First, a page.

This trip is not a ‘point A to point B’, a journey to be numbed by cocktails or in-flight movies, an interlude between stretches of reality. It’s a series of breaths: leaping, fearless, off sand dunes in expectation of a forgiving gravity; the cold shock of salt water on bare moonlit skin; the invitation of Hannah’s smile. We drift, ghostlike, through alien landscapes and lives without leaving footprints. The afterimages are seared into memory. They sustain me.
When I wake to the over-the-top spectacle of sunrise painting the Grand Canyon in shades of astonishing, I forget to think, What if I have to endure another eighty years of this? When Hannah spoon-feeds me soup on a windswept beach because I cannot raise my head, I find the strength to appreciate the color of her eyes and forgive my physical weakness.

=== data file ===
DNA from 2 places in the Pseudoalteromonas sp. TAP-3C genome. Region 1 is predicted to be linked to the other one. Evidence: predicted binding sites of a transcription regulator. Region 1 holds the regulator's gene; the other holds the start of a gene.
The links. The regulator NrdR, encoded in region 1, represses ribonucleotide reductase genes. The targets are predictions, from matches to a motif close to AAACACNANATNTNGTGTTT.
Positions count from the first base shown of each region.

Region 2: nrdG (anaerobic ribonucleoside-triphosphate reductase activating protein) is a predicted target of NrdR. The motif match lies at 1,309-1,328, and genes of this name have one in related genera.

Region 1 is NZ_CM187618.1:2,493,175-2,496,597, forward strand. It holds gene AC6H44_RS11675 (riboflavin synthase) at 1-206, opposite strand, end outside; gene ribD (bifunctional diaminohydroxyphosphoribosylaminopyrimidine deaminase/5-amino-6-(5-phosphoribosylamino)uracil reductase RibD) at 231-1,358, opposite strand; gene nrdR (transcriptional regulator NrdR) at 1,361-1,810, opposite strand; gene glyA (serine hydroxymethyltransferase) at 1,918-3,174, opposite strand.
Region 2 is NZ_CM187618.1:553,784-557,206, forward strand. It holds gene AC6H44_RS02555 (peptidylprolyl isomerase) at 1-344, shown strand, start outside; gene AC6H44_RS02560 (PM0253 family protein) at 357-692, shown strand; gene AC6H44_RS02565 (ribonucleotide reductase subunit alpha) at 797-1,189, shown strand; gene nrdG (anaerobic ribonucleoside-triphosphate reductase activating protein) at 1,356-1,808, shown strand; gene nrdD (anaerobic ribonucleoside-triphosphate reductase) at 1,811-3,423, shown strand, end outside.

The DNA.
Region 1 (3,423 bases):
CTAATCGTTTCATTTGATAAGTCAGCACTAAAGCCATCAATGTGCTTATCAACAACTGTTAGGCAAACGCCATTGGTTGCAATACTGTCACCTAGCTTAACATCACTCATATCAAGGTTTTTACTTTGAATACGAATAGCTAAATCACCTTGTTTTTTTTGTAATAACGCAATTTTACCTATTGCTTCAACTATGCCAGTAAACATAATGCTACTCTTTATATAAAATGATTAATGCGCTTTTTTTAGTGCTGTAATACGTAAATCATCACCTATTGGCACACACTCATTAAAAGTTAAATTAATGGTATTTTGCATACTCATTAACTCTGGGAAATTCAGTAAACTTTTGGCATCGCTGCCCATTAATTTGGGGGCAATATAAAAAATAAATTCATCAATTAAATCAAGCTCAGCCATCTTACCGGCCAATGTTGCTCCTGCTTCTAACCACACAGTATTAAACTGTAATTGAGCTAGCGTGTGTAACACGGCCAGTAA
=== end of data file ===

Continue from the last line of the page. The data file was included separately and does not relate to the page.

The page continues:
I don’t know how this story ends. I’m no fortune teller. But all ends are the same anyway; that’s not the interesting part. Discrete arrivals exist only in airports. In real life, we have only the now, right till it blinks out, and the rest is all memory and bright-eyed amorphous potential. Sometimes that’s terrifying. Sometimes, it’s miraculous.